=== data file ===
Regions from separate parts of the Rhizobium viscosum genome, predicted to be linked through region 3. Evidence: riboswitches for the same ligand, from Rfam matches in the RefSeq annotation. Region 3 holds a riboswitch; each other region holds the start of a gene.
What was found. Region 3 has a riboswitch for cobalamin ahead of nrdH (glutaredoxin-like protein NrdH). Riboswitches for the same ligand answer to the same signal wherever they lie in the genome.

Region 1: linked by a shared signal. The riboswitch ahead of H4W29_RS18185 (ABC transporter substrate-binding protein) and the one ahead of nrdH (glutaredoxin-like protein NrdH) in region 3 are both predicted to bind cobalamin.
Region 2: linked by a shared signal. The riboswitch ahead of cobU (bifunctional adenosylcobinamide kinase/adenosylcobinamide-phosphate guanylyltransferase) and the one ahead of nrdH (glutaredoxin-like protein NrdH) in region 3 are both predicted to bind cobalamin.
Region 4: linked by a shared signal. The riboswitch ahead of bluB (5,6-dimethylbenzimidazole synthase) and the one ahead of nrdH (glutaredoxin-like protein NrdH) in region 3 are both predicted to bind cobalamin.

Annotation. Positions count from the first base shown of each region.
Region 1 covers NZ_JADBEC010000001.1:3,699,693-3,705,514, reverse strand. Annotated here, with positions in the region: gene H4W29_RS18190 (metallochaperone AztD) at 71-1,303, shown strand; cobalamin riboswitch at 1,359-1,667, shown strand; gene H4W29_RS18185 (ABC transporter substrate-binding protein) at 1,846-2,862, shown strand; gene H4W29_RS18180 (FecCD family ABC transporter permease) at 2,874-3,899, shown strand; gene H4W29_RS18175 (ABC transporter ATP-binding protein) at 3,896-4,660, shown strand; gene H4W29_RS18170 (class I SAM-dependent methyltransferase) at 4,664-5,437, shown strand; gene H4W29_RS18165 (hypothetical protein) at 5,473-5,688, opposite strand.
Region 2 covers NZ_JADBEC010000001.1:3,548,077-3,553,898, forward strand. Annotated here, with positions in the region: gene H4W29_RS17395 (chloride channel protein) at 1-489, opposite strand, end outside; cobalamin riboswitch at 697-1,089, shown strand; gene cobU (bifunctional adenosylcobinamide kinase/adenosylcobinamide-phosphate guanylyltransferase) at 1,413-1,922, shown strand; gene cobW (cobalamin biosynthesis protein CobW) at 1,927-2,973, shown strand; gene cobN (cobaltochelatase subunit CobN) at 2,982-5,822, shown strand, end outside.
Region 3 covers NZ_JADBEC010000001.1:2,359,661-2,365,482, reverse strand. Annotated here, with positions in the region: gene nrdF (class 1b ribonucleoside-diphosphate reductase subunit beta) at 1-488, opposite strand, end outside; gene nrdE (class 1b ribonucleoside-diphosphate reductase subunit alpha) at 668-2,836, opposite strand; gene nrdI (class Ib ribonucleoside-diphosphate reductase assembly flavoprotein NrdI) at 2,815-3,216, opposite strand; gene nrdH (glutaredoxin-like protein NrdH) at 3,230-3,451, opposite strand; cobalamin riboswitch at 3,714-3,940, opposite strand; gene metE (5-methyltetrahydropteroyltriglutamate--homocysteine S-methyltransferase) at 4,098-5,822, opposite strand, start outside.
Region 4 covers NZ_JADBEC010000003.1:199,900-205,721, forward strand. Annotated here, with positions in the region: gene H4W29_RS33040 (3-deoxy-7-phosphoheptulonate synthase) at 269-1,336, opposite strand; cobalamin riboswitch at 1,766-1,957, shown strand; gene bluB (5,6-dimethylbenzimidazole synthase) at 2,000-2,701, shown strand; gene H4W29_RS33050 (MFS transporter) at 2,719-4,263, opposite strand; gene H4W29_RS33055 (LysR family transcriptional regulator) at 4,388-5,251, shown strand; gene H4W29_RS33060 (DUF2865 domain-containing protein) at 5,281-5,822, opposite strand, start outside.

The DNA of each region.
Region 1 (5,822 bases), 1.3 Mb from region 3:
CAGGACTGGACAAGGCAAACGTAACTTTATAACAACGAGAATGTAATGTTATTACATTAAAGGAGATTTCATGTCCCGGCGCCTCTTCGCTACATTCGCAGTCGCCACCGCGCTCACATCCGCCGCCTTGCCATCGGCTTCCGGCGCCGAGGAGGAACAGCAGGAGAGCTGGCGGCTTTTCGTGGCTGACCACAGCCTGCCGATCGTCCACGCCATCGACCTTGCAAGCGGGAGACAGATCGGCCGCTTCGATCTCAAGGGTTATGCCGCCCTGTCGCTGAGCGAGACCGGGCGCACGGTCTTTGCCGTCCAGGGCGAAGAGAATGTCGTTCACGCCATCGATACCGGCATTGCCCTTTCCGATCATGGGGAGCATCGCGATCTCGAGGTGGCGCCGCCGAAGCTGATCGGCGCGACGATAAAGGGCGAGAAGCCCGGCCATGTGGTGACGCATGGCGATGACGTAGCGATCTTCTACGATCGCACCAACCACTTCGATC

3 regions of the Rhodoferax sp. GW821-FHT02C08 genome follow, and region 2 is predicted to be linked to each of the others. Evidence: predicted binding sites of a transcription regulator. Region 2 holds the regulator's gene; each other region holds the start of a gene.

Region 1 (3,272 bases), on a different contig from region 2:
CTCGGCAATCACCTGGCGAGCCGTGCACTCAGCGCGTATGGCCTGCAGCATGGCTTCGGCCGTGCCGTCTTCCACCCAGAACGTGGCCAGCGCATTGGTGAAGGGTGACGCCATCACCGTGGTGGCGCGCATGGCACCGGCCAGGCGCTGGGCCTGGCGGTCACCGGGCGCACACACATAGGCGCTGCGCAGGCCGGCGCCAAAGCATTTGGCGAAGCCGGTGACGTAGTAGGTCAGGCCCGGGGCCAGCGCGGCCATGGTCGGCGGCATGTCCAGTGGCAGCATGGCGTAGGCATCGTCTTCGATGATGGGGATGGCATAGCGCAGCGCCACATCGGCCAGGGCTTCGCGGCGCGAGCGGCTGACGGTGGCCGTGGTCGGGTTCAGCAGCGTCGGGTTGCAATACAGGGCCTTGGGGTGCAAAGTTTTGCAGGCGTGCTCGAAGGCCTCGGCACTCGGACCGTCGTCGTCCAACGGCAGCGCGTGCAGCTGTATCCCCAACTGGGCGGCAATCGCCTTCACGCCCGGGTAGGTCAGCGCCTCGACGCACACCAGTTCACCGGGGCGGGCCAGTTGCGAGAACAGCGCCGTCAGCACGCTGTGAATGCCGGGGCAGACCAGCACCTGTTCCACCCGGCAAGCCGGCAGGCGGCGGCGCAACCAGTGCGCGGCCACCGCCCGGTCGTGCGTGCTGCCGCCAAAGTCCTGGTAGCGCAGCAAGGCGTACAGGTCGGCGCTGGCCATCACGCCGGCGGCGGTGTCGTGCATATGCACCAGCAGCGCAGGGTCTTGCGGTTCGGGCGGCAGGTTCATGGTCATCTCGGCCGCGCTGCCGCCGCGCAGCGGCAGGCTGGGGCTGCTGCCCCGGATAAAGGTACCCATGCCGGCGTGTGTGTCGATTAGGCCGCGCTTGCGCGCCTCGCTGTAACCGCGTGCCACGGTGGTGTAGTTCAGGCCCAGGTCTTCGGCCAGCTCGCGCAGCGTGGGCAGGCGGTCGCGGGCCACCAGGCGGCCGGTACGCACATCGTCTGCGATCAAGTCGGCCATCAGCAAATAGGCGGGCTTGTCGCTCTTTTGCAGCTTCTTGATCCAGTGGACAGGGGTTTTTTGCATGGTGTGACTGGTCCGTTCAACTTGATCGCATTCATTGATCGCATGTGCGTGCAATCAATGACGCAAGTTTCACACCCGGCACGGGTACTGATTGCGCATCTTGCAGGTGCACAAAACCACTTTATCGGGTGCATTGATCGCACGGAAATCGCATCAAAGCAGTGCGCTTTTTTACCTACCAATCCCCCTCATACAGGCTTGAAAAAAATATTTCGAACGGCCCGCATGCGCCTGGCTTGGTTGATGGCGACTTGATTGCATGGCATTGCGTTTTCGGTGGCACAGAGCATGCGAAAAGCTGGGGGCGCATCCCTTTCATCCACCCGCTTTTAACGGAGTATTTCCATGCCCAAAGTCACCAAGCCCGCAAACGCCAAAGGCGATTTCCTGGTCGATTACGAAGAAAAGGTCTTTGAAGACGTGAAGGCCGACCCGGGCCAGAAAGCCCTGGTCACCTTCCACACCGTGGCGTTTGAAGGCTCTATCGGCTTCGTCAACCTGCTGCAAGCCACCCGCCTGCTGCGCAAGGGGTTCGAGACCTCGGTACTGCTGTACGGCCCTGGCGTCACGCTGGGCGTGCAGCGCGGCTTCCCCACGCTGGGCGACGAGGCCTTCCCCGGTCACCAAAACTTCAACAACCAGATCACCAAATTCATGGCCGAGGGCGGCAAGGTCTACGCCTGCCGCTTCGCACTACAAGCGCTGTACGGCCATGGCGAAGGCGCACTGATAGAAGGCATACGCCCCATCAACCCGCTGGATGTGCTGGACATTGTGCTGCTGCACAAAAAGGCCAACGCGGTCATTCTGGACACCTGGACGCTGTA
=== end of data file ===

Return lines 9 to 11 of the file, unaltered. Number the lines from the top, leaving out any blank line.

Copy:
Region 3 covers NZ_JADBEC010000001.1:2,359,661-2,365,482, reverse strand. Annotated here, with positions in the region: gene nrdF (class 1b ribonucleoside-diphosphate reductase subunit beta) at 1-488, opposite strand, end outside; gene nrdE (class 1b ribonucleoside-diphosphate reductase subunit alpha) at 668-2,836, opposite strand; gene nrdI (class Ib ribonucleoside-diphosphate reductase assembly flavoprotein NrdI) at 2,815-3,216, opposite strand; gene nrdH (glutaredoxin-like protein NrdH) at 3,230-3,451, opposite strand; cobalamin riboswitch at 3,714-3,940, opposite strand; gene metE (5-methyltetrahydropteroyltriglutamate--homocysteine S-methyltransferase) at 4,098-5,822, opposite strand, start outside.
Region 4 covers NZ_JADBEC010000003.1:199,900-205,721, forward strand. Annotated here, with positions in the region: gene H4W29_RS33040 (3-deoxy-7-phosphoheptulonate synthase) at 269-1,336, opposite strand; cobalamin riboswitch at 1,766-1,957, shown strand; gene bluB (5,6-dimethylbenzimidazole synthase) at 2,000-2,701, shown strand; gene H4W29_RS33050 (MFS transporter) at 2,719-4,263, opposite strand; gene H4W29_RS33055 (LysR family transcriptional regulator) at 4,388-5,251, shown strand; gene H4W29_RS33060 (DUF2865 domain-containing protein) at 5,281-5,822, opposite strand, start outside.

The DNA of each region.